Numerous studies, including a recent study by the National Institutes of Science and Technology, have found that face recognition technology is flawed and biased, misidentifying Black and Asian people up to 100 times more often than white people. Despite this, an untold number of law enforcement agencies nationwide are using the technology, often in secret and without any democratic oversight.
“The sheer scope of police face recognition use in this country means that others have almost certainly been — and will continue to be — misidentified, if not arrested and charged for crimes they didn’t commit,” said Clare Garvie, senior associate with Georgetown Law’s Center on Privacy & Technology in an ACLU blog post.
The ACLU has long been warning that face recognition technology is dangerous when right, and dangerous when wrong.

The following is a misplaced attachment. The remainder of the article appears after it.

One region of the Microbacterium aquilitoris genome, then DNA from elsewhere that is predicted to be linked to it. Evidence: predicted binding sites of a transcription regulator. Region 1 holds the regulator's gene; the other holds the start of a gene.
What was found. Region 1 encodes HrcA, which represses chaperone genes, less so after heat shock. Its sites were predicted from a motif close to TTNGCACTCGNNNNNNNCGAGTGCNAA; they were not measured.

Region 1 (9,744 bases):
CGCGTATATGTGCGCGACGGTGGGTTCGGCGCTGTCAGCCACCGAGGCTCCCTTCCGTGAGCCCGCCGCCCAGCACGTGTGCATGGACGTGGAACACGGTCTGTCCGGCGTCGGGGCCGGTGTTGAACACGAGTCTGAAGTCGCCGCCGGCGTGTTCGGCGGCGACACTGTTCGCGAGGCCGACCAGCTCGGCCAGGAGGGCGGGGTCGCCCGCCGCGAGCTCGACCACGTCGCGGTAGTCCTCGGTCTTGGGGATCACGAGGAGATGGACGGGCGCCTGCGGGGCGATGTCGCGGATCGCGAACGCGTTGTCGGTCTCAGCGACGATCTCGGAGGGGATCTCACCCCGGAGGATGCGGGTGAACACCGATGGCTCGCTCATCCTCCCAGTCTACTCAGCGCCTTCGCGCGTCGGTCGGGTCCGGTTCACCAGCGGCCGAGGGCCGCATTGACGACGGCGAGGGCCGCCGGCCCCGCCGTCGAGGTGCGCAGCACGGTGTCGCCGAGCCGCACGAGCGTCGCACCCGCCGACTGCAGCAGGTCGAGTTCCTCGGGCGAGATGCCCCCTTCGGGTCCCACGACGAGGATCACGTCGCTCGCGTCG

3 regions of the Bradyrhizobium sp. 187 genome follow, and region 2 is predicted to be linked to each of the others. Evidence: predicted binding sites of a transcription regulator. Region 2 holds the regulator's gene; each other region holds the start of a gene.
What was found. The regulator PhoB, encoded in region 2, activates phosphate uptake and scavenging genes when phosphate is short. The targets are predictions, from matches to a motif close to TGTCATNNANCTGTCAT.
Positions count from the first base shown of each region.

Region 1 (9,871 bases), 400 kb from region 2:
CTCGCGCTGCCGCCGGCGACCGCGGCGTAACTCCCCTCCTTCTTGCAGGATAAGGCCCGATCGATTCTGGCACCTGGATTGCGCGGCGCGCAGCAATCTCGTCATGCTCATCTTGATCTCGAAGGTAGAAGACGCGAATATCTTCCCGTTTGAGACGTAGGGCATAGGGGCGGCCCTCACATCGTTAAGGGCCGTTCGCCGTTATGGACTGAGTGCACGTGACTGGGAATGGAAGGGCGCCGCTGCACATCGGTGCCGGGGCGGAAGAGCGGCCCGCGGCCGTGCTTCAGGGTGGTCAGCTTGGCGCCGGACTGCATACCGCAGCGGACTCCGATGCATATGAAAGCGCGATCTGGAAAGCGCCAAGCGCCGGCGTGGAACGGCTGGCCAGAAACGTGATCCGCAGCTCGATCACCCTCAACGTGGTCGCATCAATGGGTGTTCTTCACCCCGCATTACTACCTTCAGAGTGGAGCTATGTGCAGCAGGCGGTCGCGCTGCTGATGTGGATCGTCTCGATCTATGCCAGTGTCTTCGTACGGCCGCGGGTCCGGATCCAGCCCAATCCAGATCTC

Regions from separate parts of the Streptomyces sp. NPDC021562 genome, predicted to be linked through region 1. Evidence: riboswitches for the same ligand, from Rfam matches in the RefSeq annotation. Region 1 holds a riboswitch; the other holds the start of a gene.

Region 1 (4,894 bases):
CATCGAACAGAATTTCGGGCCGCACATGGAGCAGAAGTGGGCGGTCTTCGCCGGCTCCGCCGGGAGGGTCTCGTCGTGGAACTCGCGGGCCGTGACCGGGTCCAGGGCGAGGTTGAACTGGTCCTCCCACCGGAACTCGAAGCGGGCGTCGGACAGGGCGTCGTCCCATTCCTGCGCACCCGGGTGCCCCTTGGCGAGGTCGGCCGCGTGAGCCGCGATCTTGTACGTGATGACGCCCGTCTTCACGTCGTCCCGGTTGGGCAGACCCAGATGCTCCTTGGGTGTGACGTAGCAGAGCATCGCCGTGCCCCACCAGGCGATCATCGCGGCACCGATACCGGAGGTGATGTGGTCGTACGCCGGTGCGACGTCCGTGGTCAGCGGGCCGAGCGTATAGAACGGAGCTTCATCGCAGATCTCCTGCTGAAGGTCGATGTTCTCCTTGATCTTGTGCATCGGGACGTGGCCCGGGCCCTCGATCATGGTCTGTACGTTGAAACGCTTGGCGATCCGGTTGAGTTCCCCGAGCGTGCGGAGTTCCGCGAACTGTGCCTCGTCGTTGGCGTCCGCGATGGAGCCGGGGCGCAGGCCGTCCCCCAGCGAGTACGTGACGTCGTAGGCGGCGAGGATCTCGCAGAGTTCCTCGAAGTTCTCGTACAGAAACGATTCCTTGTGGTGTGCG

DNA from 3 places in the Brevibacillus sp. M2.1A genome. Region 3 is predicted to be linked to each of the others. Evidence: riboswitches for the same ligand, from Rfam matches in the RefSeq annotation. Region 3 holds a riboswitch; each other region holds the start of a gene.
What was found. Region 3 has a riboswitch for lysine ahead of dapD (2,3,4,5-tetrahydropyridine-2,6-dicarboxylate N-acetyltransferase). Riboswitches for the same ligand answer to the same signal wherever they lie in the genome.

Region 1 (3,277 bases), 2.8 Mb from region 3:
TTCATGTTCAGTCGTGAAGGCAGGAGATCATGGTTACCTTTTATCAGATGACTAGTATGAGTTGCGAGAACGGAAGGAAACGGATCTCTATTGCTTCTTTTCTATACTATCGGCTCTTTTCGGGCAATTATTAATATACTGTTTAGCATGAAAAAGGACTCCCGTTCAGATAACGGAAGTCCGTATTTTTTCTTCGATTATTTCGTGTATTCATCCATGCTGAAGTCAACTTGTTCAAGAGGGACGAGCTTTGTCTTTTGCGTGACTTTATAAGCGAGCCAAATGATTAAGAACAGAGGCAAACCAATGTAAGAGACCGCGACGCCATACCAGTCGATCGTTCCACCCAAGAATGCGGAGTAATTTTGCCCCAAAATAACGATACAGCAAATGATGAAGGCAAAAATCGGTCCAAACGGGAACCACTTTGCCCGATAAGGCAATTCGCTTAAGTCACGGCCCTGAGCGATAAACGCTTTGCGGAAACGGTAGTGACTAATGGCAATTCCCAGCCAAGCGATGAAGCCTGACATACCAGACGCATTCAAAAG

“Even if this technology does become accurate (at the expense of people like me), I don’t want my daughters’ faces to be part of some government database,” adds Williams in his op-ed. “I don’t want cops showing up at their door because they were recorded at a protest the government didn’t like. I don’t want this technology automating and worsening the racist policies we’re protesting.”
The ACLU has also been leading nationwide efforts to defend privacy rights and civil liberties against the growing threat of face recognition surveillance, and is calling on Congress to immediately stop the use and funding of the technology.
“Lawmakers need to stop allowing law enforcement to test their latest tools on our communities, where real people suffer real-life consequences,” said Neema Singh Guliani, ACLU senior legislative counsel. “It’s past time for lawmakers to prevent the continued use of this technology. What happened to the Williams family should never happen again.”